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Carolyn Hax: What can parent do about estranged daughter and grandma?

Dear Carolyn: My daughter is not speaking to my mother. It’s a complicated issue involving my mother interfering in her parenting, and it’s been a source of contention for some time. It came to a head a few months ago, and my daughter has drawn a hard line.

My mother admits she is in the wrong but says she is unable to stop her actions. These involve undermining my daughter and her husband in their parenting, of one of the children in particular. There’s no danger to the child. It’s simply a matter of disagreement about what the granddaughter should be allowed to do, and my mum aiding and abetting her to do it even though she knows my daughter has said no.

My mother and my daughter haven’t spoken for months. It’s affecting everyone in the family. My mother is old, and I know if anything happened to her, my daughter would be devastated, but I have pointed that out gently and my daughter still will no longer put up with what she sees as a betrayal.

I am so sad. They’re both immensely stubborn, and experience tells me my interference only makes things worse. But it’s going on and on, and the hardest thing is they both adore each other. Should I continue to keep out of it, or try to convince my daughter to soften her approach? My mum is wrong but she’s also old and upset and it’s awful.

Tell us: What’s your favorite Carolyn Hax column about becoming an adult?

Stuck: I bet it is awful, for all of you.

But is it really “complicated”?

Your mother declares herself “unable” to stop, and you seem to buy that wholesale because she’s “old,” but if I were your daughter, I’d be seething at both of you for that alone — for so blithely accepting Great-Grandma as a helpless victim of her own impulses.

Your mom has one mandate here: to apologize, make amends and butt out. Any bystanders — you — with any other agenda are only making things worse.

You say you’ve kept yourself out of it. However, things you “point out,” even “gently,” are a form of involvement — in which your sympathies plainly lie with your mom.

If you really want your daughter to soften, then validate her. Seems counterintuitive, but support builds confidence, which makes people more flexible. Every time you negate your daughter’s distress relative to your mom’s, you feed her distrust and reinforce her choice of estrangement to safeguard her parental authority. (To save words and attention spans, I’ll cover all the gray area on that authority with a basic rule: With non-abusive parents, either support them or shut up.)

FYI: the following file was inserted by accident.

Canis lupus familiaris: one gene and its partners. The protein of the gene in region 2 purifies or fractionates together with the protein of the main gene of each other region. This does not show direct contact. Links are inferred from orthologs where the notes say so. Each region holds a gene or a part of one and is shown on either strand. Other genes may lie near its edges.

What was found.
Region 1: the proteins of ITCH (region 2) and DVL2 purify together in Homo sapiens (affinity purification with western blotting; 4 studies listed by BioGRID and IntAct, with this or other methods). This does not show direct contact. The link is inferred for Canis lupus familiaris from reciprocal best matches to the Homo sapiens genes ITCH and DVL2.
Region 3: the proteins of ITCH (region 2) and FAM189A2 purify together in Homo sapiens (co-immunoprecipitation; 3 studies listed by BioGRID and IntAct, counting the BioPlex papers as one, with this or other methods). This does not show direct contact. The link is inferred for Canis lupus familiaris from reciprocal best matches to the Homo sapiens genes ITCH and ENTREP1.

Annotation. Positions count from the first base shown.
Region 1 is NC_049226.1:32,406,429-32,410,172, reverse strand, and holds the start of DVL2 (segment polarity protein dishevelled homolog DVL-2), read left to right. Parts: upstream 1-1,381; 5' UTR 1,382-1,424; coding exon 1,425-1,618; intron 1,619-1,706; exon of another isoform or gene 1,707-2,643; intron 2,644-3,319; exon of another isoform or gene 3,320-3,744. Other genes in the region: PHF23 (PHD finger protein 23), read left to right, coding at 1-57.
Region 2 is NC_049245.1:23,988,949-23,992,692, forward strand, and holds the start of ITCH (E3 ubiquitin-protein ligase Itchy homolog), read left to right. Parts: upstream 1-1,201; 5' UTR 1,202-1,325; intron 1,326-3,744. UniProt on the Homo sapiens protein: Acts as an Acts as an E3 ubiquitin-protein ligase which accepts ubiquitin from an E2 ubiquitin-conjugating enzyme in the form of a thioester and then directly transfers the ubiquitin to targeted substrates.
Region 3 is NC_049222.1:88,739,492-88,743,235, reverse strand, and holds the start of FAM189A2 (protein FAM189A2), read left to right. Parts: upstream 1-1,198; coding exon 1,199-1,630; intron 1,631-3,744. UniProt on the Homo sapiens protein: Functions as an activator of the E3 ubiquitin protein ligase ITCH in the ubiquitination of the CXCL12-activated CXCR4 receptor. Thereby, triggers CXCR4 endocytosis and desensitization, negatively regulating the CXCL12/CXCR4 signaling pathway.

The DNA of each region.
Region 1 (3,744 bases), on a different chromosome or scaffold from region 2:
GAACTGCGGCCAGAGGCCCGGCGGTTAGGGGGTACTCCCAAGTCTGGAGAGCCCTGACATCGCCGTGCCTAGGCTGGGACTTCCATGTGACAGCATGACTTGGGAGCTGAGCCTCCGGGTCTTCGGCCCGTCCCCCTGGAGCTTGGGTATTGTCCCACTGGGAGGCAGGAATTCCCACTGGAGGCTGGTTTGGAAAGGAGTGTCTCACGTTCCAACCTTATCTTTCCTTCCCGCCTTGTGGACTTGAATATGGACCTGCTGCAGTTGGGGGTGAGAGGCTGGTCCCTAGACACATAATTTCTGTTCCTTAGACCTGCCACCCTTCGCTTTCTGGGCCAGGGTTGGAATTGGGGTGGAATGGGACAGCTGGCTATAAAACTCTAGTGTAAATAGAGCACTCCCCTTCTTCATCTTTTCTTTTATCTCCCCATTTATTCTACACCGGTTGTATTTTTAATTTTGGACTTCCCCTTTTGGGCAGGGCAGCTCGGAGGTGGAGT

You can also give your mom’s excuses no quarter.

Even the sad possibility of “anything” happening to your mom — to any of you — during this estrangement is information they possess and a risk they’ve assumed.

I take your word for it, by the way, that your mom’s issue is stubbornness vs. cognitive decline. But if she knows not what she does, then your appropriate role extends to enlightening your daughter as needed — while still supporting her efforts to insulate her household from the effects.

Otherwise, though, the reallocation of your support from your mom to your daughter is the extent of your appropriate involvement here.

You and your mom presumably can summon, like it was yesterday, how you felt during some of those endless days of rearing children. Presumably you can imagine also having to battle on a whole other front with an intrusive relative. Remind yourself of that whenever you’re tempted to treat your daughter as the one who needs to bend.

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